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This is a brief record of the life of a son of a pioneer in Kansas, who as a child was himself a pioneer and who has a vivid recollection of many things accounts of which have been handed down to the present generation in the history of the "border times." Some of these reminiscences will be more appropriately referred to in the part of this sketch dealing directly with the career of Jonathan Hartman, father of its immediate subject. The life, in Kansas, of Jonathan Hartman. now an old man living in retirement in the consciousness of days well spent, may be said to cover the entire period of the history of modern Kansas, and no one has watched the development of the state with keener interest than he.

William Morris Hartman was born in Platte City, Missouri, November 7, 1851, a son of Jonathan Hartman. one of the real pioneers of Atchison county. Jonathan Hartman was a native of Franklin county, Indiana, born in 1821, a son of Henry and Elsie (Thorp) Hartman. Henry Hartman was born in Bucks county, Pennsylvania, where his father and his father's brother, both from Germany, settled about the time of the American revolution.

When he was twenty-one years old, Henry Hartman sought his fortune in Indiana, where he located and was married to Miss Alice Black, who died leaving children as follows: Levi, who died in Indiana in 1886; Abram, who died at Platte City, Missouri, in 1883; and James, who died in Calaveras county, California, in 1879. By Elsie Thorp, his second wife, he had children named thus: Jonathan; Nancy, who married Davis Johnson and is dead; William, who died at Platte City, Missouri, in 1878; Hannah, who married R. M. Johnson and is dead; Elvina, who is the wife of Dr. B. F. Johnson, of Everest, Kansas and Milton Hartman, who gave his life for the southern Confederacy.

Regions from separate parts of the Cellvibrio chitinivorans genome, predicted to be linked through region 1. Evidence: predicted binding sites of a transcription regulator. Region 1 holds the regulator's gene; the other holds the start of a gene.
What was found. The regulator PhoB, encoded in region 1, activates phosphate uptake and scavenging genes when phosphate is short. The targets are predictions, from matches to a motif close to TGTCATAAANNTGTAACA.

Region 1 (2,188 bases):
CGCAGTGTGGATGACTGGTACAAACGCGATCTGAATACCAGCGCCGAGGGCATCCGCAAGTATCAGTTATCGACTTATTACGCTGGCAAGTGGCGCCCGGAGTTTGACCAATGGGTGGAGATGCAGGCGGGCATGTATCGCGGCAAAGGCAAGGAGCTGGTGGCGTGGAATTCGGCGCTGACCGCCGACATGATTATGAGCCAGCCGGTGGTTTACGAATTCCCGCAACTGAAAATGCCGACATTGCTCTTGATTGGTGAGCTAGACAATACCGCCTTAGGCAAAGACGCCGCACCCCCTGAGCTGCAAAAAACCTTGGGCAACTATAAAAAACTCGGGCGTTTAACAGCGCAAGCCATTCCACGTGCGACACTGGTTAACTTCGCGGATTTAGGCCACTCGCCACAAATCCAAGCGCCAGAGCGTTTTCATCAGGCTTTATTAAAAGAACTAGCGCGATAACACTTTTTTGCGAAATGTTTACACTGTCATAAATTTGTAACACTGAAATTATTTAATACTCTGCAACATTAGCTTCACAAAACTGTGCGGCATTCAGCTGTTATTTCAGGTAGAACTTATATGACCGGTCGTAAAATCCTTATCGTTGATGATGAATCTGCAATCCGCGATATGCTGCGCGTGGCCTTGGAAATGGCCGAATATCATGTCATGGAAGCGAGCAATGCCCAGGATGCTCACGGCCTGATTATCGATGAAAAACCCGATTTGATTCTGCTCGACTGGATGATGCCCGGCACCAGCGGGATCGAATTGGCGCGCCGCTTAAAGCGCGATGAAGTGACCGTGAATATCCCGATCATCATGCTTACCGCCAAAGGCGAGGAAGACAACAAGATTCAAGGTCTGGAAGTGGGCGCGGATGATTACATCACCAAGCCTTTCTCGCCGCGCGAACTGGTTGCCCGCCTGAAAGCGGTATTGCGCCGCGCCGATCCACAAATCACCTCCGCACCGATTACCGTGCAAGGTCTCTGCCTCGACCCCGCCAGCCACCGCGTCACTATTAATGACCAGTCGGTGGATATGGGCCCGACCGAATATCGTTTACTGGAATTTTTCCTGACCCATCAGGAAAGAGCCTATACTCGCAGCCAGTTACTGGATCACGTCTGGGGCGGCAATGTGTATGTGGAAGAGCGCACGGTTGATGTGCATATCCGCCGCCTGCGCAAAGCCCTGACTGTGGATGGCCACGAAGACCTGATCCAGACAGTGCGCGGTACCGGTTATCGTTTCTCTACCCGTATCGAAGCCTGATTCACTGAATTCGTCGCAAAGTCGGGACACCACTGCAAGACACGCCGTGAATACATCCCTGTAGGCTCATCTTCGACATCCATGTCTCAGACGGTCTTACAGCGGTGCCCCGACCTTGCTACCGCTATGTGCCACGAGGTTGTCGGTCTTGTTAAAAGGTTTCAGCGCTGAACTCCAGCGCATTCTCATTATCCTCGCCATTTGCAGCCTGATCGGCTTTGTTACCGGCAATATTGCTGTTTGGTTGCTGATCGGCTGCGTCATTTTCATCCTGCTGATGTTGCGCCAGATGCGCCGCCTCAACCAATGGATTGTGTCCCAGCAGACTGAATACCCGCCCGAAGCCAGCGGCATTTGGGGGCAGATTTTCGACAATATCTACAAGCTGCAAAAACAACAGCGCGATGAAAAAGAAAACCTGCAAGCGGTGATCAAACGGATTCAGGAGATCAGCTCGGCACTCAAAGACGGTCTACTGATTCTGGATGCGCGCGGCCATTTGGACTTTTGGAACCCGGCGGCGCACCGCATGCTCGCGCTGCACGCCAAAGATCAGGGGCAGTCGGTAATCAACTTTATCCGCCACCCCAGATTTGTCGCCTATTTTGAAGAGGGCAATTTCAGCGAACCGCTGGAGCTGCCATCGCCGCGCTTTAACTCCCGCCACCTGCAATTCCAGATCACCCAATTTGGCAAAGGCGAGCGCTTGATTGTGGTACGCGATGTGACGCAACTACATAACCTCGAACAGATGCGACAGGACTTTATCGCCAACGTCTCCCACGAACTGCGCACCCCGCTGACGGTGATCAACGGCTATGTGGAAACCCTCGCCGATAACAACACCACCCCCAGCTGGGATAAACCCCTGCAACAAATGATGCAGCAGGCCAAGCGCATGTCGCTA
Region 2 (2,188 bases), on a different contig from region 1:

Some time in the '40s Jonathan Hartman moved into Platte county, Missouri, then a pro-slavery hot-bed, where his patience and his patriotism were both many times severely tried. In 1854 he took his family to Port William, an old and in those days prominent point on the Missouri river. While a resident there he was a witness of many of the scenes enacted in "border times" which gave rise to the name "bleeding Kansas," and knew and was known by many of the leaders on both sides of the controversy then being waged on the frontier over the slavery question. His patriotism was deeply grounded and incorruptible. Born in a free state, he was a "free-state" man, and he honored the flag of freedom and encouraged its defenders with his advice and with his active help. He had no sympathy for men who were deaf to treasonable utterances and blind to treasonable actions. He was not one to shield a traitorous hand, and when his brother Milton announced his determination to "fight for the southern Confederacy or see the whole thing sink to hell," he was wounded beyond description. When the war began he gave two sons to the service of the Union cause, one of whom never returned.

William Morris Hartman was five years old when his father removed from Port William to Mount Pleasant township, Atchison county. He gained a primary education in the district school near his home and was a member of his father's household until after he was thirty-one years old. He located on his present farm in 1884, and though not one of the largest farmers in his vicinity is one of the most progressive and successful ones. He is a stanch Republican.

April 4, 1884, William Morris Hartman married Florence A. Good, a daughter of Daniel Good, who came to Atchison county from Buffalo, New York, and was the father of ten children by his marriage to Sophia Myer. William Morris and Florence A. (Good) Hartman have children named Robert M., Nelson, Marie, Willia and Florence A. Their family is an interesting one and their friends are numerous throughout their part of the county. Mrs. Hartman is a woman of many accomplishments and the most substantial virtues, and sympathizes with her husband in his encouragement of all good works for the public benefit. Their home is well known for its hearty hospitality.